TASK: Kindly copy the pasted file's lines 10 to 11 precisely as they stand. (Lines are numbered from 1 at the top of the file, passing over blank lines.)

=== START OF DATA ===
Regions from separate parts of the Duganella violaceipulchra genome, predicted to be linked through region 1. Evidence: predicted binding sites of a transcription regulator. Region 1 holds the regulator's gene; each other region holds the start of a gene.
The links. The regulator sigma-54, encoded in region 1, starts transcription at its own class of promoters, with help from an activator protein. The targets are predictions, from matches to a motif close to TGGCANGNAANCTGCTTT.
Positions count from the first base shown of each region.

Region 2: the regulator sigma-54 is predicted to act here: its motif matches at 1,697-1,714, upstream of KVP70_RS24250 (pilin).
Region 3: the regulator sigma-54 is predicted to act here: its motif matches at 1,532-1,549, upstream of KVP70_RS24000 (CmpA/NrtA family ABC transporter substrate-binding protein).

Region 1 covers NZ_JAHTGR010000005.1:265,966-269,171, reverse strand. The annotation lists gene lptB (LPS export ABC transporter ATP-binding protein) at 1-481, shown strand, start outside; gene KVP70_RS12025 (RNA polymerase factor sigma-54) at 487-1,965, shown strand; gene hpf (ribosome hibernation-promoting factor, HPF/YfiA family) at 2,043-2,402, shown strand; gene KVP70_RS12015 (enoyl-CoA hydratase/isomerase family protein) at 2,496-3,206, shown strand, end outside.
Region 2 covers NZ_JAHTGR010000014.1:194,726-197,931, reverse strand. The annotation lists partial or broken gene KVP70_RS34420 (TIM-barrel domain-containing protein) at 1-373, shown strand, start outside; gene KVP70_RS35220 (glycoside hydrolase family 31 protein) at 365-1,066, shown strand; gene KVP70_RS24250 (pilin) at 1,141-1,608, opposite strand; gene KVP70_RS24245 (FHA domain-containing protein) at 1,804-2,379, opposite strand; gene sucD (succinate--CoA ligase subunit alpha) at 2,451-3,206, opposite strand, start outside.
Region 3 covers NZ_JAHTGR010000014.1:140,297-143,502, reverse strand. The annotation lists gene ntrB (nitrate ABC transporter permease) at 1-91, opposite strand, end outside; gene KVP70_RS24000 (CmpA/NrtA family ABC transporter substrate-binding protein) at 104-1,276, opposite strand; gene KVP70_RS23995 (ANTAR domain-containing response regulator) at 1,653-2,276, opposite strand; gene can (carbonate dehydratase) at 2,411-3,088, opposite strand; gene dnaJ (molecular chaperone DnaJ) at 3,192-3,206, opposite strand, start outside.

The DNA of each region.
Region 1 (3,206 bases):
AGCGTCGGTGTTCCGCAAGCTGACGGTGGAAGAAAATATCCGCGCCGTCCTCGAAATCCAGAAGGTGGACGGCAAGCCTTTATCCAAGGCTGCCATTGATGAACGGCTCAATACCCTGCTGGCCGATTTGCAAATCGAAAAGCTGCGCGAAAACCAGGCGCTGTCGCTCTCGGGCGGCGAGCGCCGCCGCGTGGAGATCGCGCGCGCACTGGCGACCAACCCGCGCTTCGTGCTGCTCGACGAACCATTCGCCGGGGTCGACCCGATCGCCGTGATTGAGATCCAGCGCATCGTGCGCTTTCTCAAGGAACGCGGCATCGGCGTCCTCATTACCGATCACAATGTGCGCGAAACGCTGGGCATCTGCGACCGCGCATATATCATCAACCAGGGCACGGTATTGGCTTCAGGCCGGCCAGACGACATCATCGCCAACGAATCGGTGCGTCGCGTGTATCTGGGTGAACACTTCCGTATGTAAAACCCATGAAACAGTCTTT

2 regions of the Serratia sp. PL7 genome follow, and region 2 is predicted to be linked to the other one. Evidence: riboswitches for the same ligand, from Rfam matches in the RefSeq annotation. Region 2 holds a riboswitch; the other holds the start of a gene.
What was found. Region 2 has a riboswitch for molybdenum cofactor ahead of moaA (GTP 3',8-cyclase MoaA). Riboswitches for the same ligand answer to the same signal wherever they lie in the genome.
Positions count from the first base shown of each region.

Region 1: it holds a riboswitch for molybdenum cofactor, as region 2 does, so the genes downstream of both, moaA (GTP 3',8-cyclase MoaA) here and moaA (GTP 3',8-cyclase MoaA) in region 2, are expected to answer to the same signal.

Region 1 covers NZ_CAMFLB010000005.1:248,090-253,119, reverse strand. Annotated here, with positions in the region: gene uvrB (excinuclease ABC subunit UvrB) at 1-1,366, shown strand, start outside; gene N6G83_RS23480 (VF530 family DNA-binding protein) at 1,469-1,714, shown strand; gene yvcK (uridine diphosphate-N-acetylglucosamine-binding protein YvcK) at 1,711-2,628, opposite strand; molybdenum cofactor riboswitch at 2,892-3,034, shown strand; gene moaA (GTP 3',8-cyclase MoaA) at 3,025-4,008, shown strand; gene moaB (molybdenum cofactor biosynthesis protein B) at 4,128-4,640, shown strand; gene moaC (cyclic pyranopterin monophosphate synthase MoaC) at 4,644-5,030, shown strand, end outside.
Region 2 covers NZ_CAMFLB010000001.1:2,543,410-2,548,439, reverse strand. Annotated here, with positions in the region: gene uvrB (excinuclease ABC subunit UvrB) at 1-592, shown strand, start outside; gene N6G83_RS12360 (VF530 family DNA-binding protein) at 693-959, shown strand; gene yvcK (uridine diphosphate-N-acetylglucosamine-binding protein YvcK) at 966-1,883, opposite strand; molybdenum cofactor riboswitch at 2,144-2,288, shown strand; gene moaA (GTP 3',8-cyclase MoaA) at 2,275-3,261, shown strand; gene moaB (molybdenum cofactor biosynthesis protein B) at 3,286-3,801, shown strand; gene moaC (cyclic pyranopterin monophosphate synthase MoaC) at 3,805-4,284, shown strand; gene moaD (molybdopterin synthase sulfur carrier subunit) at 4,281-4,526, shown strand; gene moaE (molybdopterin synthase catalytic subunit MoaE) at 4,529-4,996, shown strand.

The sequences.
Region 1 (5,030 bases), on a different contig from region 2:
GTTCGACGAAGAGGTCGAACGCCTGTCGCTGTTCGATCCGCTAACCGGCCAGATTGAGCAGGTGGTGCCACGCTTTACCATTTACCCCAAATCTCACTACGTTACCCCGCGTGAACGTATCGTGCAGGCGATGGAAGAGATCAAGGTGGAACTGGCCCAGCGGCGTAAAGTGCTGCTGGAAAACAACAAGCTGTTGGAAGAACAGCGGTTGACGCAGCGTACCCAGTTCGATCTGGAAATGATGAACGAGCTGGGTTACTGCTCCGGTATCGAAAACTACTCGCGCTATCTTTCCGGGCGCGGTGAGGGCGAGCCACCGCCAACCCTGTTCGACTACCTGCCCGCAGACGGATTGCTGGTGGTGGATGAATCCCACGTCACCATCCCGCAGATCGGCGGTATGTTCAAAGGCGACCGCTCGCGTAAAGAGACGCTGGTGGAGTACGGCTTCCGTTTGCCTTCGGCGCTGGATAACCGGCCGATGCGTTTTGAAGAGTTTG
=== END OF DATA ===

Region 1 (3,206 bases):
AGCGTCGGTGTTCCGCAAGCTGACGGTGGAAGAAAATATCCGCGCCGTCCTCGAAATCCAGAAGGTGGACGGCAAGCCTTTATCCAAGGCTGCCATTGATGAACGGCTCAATACCCTGCTGGCCGATTTGCAAATCGAAAAGCTGCGCGAAAACCAGGCGCTGTCGCTCTCGGGCGGCGAGCGCCGCCGCGTGGAGATCGCGCGCGCACTGGCGACCAACCCGCGCTTCGTGCTGCTCGACGAACCATTCGCCGGGGTCGACCCGATCGCCGTGATTGAGATCCAGCGCATCGTGCGCTTTCTCAAGGAACGCGGCATCGGCGTCCTCATTACCGATCACAATGTGCGCGAAACGCTGGGCATCTGCGACCGCGCATATATCATCAACCAGGGCACGGTATTGGCTTCAGGCCGGCCAGACGACATCATCGCCAACGAATCGGTGCGTCGCGTGTATCTGGGTGAACACTTCCGTATGTAAAACCCATGAAACAGTCTTT